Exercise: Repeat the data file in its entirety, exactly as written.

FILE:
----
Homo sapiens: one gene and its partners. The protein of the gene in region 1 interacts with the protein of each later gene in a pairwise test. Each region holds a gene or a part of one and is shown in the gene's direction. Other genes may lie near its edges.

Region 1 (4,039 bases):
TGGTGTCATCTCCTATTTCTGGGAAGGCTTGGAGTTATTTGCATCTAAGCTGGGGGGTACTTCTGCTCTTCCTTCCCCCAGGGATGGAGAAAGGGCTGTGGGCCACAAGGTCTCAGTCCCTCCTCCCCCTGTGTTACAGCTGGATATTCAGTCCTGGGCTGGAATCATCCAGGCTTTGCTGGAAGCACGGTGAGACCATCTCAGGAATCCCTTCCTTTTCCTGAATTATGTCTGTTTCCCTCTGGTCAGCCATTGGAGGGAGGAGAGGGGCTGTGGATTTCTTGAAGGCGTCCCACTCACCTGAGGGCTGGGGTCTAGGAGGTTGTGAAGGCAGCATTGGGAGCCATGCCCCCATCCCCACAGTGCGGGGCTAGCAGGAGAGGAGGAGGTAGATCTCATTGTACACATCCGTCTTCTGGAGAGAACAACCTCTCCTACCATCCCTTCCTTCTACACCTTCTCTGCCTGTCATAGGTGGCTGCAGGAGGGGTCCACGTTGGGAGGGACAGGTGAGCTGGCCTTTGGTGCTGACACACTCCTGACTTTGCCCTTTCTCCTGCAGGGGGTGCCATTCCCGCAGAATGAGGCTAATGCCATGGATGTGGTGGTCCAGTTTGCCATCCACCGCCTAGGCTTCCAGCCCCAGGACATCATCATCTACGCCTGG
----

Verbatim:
Homo sapiens: one gene and its partners. The protein of the gene in region 1 interacts with the protein of each later gene in a pairwise test. Each region holds a gene or a part of one and is shown in the gene's direction. Other genes may lie near its edges.

Region 1 (4,039 bases):
TGGTGTCATCTCCTATTTCTGGGAAGGCTTGGAGTTATTTGCATCTAAGCTGGGGGGTACTTCTGCTCTTCCTTCCCCCAGGGATGGAGAAAGGGCTGTGGGCCACAAGGTCTCAGTCCCTCCTCCCCCTGTGTTACAGCTGGATATTCAGTCCTGGGCTGGAATCATCCAGGCTTTGCTGGAAGCACGGTGAGACCATCTCAGGAATCCCTTCCTTTTCCTGAATTATGTCTGTTTCCCTCTGGTCAGCCATTGGAGGGAGGAGAGGGGCTGTGGATTTCTTGAAGGCGTCCCACTCACCTGAGGGCTGGGGTCTAGGAGGTTGTGAAGGCAGCATTGGGAGCCATGCCCCCATCCCCACAGTGCGGGGCTAGCAGGAGAGGAGGAGGTAGATCTCATTGTACACATCCGTCTTCTGGAGAGAACAACCTCTCCTACCATCCCTTCCTTCTACACCTTCTCTGCCTGTCATAGGTGGCTGCAGGAGGGGTCCACGTTGGGAGGGACAGGTGAGCTGGCCTTTGGTGCTGACACACTCCTGACTTTGCCCTTTCTCCTGCAGGGGGTGCCATTCCCGCAGAATGAGGCTAATGCCATGGATGTGGTGGTCCAGTTTGCCATCCACCGCCTAGGCTTCCAGCCCCAGGACATCATCATCTACGCCTGG